How to Create Space for Your Writing

Here we look at the ways to create space for your writing, giving you the best chance to focus on what you want to achieve.
Being an author can be tough. One minute you’re full of ideas, firing and ready to write. The next minute, you might be struggling to get out of bed, let alone be ready to write a novel or non-fiction bestseller. Here we look at the ways to create space for your writing, giving you the best chance to focus on what you want to achieve:

Create space for writing during lockdown


If you’re attempting to write during lockdown, setting yourself small, achievable goals will help give you a sense of productivity. As our sense of time is affected by being indoors, a schedule will help you structure your day to get on with writing. We recommend keeping a clear boundary between your working time and rest or creative play time: if you can, move to a different space or use a different tool to write - for instance, a notebook will give you some valuable off-screen time. These are such strange times, and it’s important not to put too much pressure on yourself to over-achieve while you may be dealing with a household on lockdown.

Create mental space for writing


To ensure you’re emotionally ready to write, you need to create mental space so that you can think clearly about your plans for writing. You can try meditating or journaling to prepare yourself, both which help to leave you with a peaceful mindset. Some authors prefer more physical activities such as dancing or singing to boost their energy levels. To avoid distractions, switch off your phone and turn off notifications from your iPad apps - and let your household know not to disturb you unless absolutely necessary. For more tips to get started, take a look at this article from our Learning Zone, How to Plan Your Book.

Create physical space for writing


Giving yourself a dedicated workspace for writing helps both your productivity and your creativity. Set up a desk with a comfortable chair or clear an existing desk so you have a pleasant physical space for your writing. Making sure your space remains organised - and is away from distractions where you can’t see the housework around you - enables you to easily pick up where you left off. Instead, create visual prompts such as books for reference or inspiration to get you thinking about your own writing. Decorate the space in an inspiring colour - orange is great for creativity - or simply add accessories in the colours that you love. If you can shut the door to your space, even better, to help your concentration levels. To make it even more comfortable, get bright lighting and add a plant or two.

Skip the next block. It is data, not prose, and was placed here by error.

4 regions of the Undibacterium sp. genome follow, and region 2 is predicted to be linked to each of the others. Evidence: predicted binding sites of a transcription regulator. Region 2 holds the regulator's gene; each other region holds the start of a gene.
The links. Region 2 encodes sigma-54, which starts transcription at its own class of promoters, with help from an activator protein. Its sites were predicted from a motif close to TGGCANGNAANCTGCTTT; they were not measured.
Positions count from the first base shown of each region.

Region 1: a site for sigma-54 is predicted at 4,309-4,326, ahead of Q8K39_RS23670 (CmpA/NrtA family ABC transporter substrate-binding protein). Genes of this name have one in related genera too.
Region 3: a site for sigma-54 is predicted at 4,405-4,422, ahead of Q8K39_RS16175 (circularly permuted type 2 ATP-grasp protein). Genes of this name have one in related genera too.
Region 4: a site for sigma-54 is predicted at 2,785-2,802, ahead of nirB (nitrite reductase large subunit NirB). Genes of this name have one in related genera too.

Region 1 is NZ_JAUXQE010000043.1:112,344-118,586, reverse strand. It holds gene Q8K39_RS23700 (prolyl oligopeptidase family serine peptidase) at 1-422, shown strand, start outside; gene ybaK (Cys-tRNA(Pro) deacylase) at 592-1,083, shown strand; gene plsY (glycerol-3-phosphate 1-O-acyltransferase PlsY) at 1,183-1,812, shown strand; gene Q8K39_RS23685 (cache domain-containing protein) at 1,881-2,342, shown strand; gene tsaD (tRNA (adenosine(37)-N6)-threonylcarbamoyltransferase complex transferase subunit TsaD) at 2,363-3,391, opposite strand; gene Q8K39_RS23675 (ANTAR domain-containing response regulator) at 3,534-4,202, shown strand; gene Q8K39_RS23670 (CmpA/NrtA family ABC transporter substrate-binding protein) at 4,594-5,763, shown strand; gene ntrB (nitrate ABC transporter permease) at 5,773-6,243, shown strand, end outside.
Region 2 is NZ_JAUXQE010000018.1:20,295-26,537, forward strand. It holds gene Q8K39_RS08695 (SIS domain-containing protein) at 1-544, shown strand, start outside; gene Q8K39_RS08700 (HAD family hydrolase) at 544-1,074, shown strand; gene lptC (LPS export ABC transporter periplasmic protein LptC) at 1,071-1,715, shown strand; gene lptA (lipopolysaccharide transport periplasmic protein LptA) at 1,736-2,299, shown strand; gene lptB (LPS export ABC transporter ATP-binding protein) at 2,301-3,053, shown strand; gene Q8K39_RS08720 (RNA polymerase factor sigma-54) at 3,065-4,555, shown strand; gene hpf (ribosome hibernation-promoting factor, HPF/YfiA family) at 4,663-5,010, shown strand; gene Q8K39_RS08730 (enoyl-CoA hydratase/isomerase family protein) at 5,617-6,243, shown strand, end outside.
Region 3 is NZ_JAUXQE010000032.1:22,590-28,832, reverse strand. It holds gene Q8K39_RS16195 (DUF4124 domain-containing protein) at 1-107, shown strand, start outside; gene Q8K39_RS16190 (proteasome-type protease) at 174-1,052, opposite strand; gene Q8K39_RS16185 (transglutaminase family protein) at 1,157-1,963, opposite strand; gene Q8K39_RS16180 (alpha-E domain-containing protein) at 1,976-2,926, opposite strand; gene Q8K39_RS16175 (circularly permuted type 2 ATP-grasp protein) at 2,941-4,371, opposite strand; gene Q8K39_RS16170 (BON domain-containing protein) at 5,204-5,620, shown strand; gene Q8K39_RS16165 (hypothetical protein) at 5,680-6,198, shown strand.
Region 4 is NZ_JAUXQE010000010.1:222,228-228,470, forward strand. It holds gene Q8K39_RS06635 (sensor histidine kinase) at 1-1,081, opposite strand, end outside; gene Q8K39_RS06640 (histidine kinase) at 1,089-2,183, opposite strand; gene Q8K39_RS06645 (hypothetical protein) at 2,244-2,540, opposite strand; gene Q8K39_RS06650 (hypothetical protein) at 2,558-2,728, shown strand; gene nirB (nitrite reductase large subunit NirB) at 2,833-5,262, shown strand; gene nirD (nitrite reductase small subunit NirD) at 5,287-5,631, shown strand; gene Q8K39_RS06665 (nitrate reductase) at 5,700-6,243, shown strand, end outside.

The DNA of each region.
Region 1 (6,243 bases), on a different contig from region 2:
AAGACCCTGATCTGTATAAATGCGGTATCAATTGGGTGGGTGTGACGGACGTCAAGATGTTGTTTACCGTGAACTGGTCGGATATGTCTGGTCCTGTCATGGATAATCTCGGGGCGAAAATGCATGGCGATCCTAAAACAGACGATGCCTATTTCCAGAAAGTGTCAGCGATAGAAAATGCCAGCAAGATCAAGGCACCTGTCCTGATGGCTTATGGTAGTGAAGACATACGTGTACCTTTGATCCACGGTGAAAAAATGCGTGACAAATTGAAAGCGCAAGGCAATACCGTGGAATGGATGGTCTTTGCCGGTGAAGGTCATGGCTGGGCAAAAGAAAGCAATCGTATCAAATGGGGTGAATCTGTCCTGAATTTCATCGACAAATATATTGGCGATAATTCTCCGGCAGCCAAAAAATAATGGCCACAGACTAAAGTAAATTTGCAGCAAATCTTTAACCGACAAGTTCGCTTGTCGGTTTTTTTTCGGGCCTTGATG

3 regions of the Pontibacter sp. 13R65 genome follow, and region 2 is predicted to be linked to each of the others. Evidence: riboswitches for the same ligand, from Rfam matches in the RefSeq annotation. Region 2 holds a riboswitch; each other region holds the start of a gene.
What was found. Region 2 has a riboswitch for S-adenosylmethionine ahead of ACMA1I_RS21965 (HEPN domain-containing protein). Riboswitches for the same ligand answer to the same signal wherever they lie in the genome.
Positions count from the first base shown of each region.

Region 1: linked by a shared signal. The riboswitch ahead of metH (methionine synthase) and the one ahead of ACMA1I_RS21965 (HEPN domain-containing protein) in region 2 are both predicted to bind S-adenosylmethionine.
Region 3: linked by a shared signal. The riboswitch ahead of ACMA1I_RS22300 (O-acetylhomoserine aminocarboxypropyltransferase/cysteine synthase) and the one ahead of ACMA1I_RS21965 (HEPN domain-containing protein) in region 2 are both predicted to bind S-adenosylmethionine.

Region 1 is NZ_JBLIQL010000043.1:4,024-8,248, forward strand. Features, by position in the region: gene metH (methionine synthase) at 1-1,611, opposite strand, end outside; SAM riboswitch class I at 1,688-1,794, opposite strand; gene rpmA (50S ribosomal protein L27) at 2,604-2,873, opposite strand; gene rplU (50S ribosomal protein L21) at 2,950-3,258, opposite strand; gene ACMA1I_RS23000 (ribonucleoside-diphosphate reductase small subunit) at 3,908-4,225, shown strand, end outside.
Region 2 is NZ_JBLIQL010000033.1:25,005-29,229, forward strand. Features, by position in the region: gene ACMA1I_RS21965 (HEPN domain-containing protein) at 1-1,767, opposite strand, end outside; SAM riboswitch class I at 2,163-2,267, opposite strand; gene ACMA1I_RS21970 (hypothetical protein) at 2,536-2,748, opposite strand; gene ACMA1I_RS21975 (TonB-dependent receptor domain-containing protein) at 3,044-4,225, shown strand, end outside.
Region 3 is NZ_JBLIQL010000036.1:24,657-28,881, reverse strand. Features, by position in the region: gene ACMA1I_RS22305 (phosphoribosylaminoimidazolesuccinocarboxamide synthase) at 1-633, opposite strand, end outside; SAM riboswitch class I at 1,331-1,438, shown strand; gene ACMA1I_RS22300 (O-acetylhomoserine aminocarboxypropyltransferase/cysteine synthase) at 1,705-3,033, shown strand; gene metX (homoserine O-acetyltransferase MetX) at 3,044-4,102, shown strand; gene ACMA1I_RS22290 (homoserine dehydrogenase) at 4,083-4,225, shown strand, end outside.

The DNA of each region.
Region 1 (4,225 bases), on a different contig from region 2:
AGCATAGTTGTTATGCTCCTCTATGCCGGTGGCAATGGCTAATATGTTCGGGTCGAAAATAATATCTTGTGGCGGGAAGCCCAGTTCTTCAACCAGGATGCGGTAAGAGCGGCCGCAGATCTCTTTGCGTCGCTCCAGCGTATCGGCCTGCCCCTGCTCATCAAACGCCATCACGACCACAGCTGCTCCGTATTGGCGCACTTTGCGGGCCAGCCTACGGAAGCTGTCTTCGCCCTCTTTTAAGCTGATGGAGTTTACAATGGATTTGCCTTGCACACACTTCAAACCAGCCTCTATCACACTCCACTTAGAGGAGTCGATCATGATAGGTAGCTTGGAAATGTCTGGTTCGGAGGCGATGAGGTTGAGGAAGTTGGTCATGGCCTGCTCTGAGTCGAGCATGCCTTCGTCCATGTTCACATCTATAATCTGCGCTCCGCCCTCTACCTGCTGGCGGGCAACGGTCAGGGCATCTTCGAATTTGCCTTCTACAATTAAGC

Create diary space for writing


To build a productive routine, think about the times of day you feel most creative. There’s no point sitting at your desk all day slogging over your writing, if you can find the right time to have a burst of activity. Are you an early bird or a night owl? Schedule the time in your diary and ensure you give yourself enough breaks and time to get your daily essentials done. It’s better to create a consistent routine that you can sustain for several weeks, rather than burning through days and nights, exhausting yourself on a long stretch of writing.

Another way to create an artificial deadline is to ask someone for feedback and tell them when you plan to send the writing over to them - creating just enough pressure to help you stick with your writing plan. If you’d like help with this, try SilverWood’s Reader's Report Service - our cost-effective quick-start manuscript feedback service.

Create space for ideas


The second benefit of asking for feedback is that it creates space for new ideas by seeing your writing through someone else’s eyes. However, having lots of ideas and delving into your characters or topic can keep you awake at night. We recommend a notebook by your bed or blank paper on your desk to jot down ideas at any time. If you prefer working electronically, there are online tools like Evernote, Trello or Pinterest to gather images, actions and ideas into a single file. Sometimes the best way to generate new ideas is to take a complete rest - the break can bring you inspiration and ensure you return to work with fresh vigour and energy.

If you’re not ready to publish...


If you’d like us to review your first chapter and get some feedback on how we can help you on your publishing journey, take a look at our Chapter-by-Chapter Feedback Service.

If you would like to know more about publishing your book, please drop us a line here.

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Hurdles for Publishing Your Book: How to Finish the Writing
Why Editing is the Most Important Step Before Publishing Your Book
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“If you’re thinking of self-publishing, I hope you don't go at it alone. With a team like SilverWood behind you, you have the support you need to publish the best work you believe in.”

J A Higgins